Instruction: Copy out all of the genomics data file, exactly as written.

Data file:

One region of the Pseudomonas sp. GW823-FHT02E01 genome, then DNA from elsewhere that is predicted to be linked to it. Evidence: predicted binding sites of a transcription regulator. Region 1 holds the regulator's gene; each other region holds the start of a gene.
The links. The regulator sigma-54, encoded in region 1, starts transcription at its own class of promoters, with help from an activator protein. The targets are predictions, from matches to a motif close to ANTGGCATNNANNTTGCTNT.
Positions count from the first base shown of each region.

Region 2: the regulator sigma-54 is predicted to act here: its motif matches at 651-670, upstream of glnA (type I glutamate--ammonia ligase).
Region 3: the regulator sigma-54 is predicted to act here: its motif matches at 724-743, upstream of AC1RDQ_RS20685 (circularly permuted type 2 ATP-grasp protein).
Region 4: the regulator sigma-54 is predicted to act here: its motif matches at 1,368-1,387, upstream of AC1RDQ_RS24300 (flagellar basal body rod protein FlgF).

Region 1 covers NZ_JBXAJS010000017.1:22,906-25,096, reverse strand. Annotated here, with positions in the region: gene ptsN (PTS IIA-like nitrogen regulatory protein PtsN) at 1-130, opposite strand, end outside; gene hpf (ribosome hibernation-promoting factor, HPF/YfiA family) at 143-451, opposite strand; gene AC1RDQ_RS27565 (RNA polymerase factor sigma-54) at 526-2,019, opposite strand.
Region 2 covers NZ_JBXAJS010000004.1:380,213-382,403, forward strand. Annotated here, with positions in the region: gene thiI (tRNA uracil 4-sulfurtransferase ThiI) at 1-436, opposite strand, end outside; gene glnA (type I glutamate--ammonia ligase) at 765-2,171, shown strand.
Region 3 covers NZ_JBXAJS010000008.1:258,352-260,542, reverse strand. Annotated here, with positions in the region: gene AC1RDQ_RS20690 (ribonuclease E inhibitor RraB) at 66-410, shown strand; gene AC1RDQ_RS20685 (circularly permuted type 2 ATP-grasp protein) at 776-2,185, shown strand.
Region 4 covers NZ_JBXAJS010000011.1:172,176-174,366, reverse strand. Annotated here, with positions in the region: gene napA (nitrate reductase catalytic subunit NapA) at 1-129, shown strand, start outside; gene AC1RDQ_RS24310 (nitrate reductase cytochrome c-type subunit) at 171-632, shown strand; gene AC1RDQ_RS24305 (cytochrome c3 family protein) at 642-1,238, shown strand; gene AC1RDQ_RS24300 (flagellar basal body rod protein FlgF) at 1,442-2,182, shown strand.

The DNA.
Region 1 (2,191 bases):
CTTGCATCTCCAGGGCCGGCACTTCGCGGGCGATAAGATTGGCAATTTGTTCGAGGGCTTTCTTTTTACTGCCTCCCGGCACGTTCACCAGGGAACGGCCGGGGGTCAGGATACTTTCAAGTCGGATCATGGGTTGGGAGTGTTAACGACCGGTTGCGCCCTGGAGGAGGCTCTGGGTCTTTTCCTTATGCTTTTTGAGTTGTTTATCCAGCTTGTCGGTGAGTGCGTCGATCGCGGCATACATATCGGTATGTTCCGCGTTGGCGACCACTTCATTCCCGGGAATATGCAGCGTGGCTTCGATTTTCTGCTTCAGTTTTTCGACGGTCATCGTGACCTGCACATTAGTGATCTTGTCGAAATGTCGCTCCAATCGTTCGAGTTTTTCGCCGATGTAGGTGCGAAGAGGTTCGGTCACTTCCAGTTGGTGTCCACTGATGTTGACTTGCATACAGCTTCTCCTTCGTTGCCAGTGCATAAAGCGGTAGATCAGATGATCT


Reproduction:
One region of the Pseudomonas sp. GW823-FHT02E01 genome, then DNA from elsewhere that is predicted to be linked to it. Evidence: predicted binding sites of a transcription regulator. Region 1 holds the regulator's gene; each other region holds the start of a gene.
The links. The regulator sigma-54, encoded in region 1, starts transcription at its own class of promoters, with help from an activator protein. The targets are predictions, from matches to a motif close to ANTGGCATNNANNTTGCTNT.
Positions count from the first base shown of each region.

Region 2: the regulator sigma-54 is predicted to act here: its motif matches at 651-670, upstream of glnA (type I glutamate--ammonia ligase).
Region 3: the regulator sigma-54 is predicted to act here: its motif matches at 724-743, upstream of AC1RDQ_RS20685 (circularly permuted type 2 ATP-grasp protein).
Region 4: the regulator sigma-54 is predicted to act here: its motif matches at 1,368-1,387, upstream of AC1RDQ_RS24300 (flagellar basal body rod protein FlgF).

Region 1 covers NZ_JBXAJS010000017.1:22,906-25,096, reverse strand. Annotated here, with positions in the region: gene ptsN (PTS IIA-like nitrogen regulatory protein PtsN) at 1-130, opposite strand, end outside; gene hpf (ribosome hibernation-promoting factor, HPF/YfiA family) at 143-451, opposite strand; gene AC1RDQ_RS27565 (RNA polymerase factor sigma-54) at 526-2,019, opposite strand.
Region 2 covers NZ_JBXAJS010000004.1:380,213-382,403, forward strand. Annotated here, with positions in the region: gene thiI (tRNA uracil 4-sulfurtransferase ThiI) at 1-436, opposite strand, end outside; gene glnA (type I glutamate--ammonia ligase) at 765-2,171, shown strand.
Region 3 covers NZ_JBXAJS010000008.1:258,352-260,542, reverse strand. Annotated here, with positions in the region: gene AC1RDQ_RS20690 (ribonuclease E inhibitor RraB) at 66-410, shown strand; gene AC1RDQ_RS20685 (circularly permuted type 2 ATP-grasp protein) at 776-2,185, shown strand.
Region 4 covers NZ_JBXAJS010000011.1:172,176-174,366, reverse strand. Annotated here, with positions in the region: gene napA (nitrate reductase catalytic subunit NapA) at 1-129, shown strand, start outside; gene AC1RDQ_RS24310 (nitrate reductase cytochrome c-type subunit) at 171-632, shown strand; gene AC1RDQ_RS24305 (cytochrome c3 family protein) at 642-1,238, shown strand; gene AC1RDQ_RS24300 (flagellar basal body rod protein FlgF) at 1,442-2,182, shown strand.

The DNA.
Region 1 (2,191 bases):
CTTGCATCTCCAGGGCCGGCACTTCGCGGGCGATAAGATTGGCAATTTGTTCGAGGGCTTTCTTTTTACTGCCTCCCGGCACGTTCACCAGGGAACGGCCGGGGGTCAGGATACTTTCAAGTCGGATCATGGGTTGGGAGTGTTAACGACCGGTTGCGCCCTGGAGGAGGCTCTGGGTCTTTTCCTTATGCTTTTTGAGTTGTTTATCCAGCTTGTCGGTGAGTGCGTCGATCGCGGCATACATATCGGTATGTTCCGCGTTGGCGACCACTTCATTCCCGGGAATATGCAGCGTGGCTTCGATTTTCTGCTTCAGTTTTTCGACGGTCATCGTGACCTGCACATTAGTGATCTTGTCGAAATGTCGCTCCAATCGTTCGAGTTTTTCGCCGATGTAGGTGCGAAGAGGTTCGGTCACTTCCAGTTGGTGTCCACTGATGTTGACTTGCATACAGCTTCTCCTTCGTTGCCAGTGCATAAAGCGGTAGATCAGATGATCT